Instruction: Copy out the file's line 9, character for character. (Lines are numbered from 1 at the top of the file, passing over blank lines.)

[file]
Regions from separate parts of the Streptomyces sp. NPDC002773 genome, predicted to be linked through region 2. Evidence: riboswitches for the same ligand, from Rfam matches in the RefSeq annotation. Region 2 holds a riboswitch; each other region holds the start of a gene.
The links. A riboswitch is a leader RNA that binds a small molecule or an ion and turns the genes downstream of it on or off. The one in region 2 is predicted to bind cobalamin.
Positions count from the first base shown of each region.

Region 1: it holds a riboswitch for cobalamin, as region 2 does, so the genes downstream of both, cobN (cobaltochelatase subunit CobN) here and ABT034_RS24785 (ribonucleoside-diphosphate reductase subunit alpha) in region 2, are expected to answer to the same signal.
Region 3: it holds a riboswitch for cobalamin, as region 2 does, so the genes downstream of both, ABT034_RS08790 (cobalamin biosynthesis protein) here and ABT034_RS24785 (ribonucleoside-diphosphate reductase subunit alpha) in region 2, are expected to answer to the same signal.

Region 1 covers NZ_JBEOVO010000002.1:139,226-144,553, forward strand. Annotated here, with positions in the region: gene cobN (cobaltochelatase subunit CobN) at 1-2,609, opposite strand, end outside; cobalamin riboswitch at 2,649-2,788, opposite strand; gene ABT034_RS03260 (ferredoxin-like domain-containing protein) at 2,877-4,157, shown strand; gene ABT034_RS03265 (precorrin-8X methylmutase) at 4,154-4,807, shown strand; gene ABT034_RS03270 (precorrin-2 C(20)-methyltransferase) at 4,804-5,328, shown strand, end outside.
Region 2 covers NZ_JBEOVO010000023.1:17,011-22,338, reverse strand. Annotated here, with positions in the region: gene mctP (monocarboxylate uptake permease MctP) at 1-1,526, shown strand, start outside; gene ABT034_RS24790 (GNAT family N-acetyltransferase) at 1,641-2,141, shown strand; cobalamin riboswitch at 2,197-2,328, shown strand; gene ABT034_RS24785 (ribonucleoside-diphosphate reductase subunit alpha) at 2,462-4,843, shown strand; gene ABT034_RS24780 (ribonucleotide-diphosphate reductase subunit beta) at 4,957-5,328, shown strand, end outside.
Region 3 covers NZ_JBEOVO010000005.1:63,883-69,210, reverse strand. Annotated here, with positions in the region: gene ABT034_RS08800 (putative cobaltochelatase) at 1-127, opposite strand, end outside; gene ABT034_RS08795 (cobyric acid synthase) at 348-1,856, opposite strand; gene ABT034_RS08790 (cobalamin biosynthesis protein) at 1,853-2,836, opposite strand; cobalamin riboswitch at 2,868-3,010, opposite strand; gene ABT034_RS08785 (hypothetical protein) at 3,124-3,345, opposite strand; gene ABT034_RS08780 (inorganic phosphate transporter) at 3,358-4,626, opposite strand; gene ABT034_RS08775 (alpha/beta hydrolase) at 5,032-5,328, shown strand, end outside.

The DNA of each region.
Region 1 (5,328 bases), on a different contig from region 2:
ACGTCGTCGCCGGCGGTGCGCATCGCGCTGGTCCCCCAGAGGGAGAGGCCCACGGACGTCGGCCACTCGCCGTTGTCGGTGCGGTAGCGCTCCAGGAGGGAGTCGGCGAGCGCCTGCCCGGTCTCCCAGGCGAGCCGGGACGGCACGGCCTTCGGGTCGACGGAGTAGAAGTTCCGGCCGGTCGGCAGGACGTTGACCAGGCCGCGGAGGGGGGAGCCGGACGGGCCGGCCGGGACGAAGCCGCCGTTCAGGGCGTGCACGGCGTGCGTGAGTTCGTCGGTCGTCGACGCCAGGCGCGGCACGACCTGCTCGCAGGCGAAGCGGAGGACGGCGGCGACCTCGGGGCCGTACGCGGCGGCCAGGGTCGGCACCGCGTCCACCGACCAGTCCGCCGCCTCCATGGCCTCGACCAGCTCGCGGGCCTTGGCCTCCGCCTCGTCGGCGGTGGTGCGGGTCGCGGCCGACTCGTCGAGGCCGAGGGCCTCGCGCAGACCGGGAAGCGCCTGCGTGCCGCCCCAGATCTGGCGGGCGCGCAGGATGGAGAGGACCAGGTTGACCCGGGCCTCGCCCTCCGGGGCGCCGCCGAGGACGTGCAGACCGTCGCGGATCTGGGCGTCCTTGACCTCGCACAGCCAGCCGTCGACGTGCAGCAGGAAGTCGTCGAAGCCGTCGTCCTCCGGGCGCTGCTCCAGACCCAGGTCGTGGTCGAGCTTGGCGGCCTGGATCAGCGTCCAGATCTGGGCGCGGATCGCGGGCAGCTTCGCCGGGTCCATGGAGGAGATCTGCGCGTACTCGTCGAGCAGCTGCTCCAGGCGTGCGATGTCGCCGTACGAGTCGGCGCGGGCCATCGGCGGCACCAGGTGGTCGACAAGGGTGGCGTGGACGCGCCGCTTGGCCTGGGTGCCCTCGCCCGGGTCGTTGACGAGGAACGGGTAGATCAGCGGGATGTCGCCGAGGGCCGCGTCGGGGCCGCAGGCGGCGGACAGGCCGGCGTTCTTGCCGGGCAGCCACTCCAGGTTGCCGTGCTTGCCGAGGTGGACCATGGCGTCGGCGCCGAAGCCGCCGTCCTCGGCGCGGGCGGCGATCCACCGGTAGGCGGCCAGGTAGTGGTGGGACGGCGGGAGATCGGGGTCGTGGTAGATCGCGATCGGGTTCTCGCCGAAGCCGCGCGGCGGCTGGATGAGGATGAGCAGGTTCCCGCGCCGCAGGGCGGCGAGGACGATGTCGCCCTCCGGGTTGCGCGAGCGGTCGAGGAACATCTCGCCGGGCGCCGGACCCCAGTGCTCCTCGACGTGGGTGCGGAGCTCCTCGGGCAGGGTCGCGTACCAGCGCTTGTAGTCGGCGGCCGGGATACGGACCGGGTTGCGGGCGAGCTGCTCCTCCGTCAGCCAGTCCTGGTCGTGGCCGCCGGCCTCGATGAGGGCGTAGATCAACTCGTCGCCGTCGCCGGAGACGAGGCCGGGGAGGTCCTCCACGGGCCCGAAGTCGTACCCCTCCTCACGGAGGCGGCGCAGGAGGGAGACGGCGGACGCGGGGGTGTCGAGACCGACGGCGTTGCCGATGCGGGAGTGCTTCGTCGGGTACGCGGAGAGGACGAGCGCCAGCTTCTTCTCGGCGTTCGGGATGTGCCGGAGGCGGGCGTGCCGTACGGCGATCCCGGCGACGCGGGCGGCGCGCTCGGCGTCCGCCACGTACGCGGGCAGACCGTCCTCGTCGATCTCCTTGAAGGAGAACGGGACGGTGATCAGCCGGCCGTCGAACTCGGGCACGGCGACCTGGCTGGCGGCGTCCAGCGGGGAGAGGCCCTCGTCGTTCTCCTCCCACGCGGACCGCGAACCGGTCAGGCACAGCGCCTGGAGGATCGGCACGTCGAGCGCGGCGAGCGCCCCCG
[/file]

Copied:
The DNA of each region.